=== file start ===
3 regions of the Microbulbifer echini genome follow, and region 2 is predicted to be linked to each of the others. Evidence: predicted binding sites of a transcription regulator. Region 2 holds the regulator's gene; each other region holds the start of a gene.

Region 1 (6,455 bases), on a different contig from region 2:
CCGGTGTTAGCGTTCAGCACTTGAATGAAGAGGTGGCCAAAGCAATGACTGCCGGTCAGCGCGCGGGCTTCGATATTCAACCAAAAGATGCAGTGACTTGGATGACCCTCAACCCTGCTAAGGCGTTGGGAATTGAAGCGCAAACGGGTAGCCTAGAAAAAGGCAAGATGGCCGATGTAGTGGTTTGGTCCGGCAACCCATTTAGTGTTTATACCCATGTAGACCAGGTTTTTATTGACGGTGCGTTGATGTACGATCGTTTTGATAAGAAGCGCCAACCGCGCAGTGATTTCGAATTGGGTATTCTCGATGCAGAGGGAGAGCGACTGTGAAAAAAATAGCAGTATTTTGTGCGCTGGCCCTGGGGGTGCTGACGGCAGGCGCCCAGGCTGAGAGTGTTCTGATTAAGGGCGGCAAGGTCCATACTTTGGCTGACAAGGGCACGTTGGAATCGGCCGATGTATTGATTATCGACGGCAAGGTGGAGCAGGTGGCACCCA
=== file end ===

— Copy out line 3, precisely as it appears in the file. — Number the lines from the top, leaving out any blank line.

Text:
CCGGTGTTAGCGTTCAGCACTTGAATGAAGAGGTGGCCAAAGCAATGACTGCCGGTCAGCGCGCGGGCTTCGATATTCAACCAAAAGATGCAGTGACTTGGATGACCCTCAACCCTGCTAAGGCGTTGGGAATTGAAGCGCAAACGGGTAGCCTAGAAAAAGGCAAGATGGCCGATGTAGTGGTTTGGTCCGGCAACCCATTTAGTGTTTATACCCATGTAGACCAGGTTTTTATTGACGGTGCGTTGATGTACGATCGTTTTGATAAGAAGCGCCAACCGCGCAGTGATTTCGAATTGGGTATTCTCGATGCAGAGGGAGAGCGACTGTGAAAAAAATAGCAGTATTTTGTGCGCTGGCCCTGGGGGTGCTGACGGCAGGCGCCCAGGCTGAGAGTGTTCTGATTAAGGGCGGCAAGGTCCATACTTTGGCTGACAAGGGCACGTTGGAATCGGCCGATGTATTGATTATCGACGGCAAGGTGGAGCAGGTGGCACCCA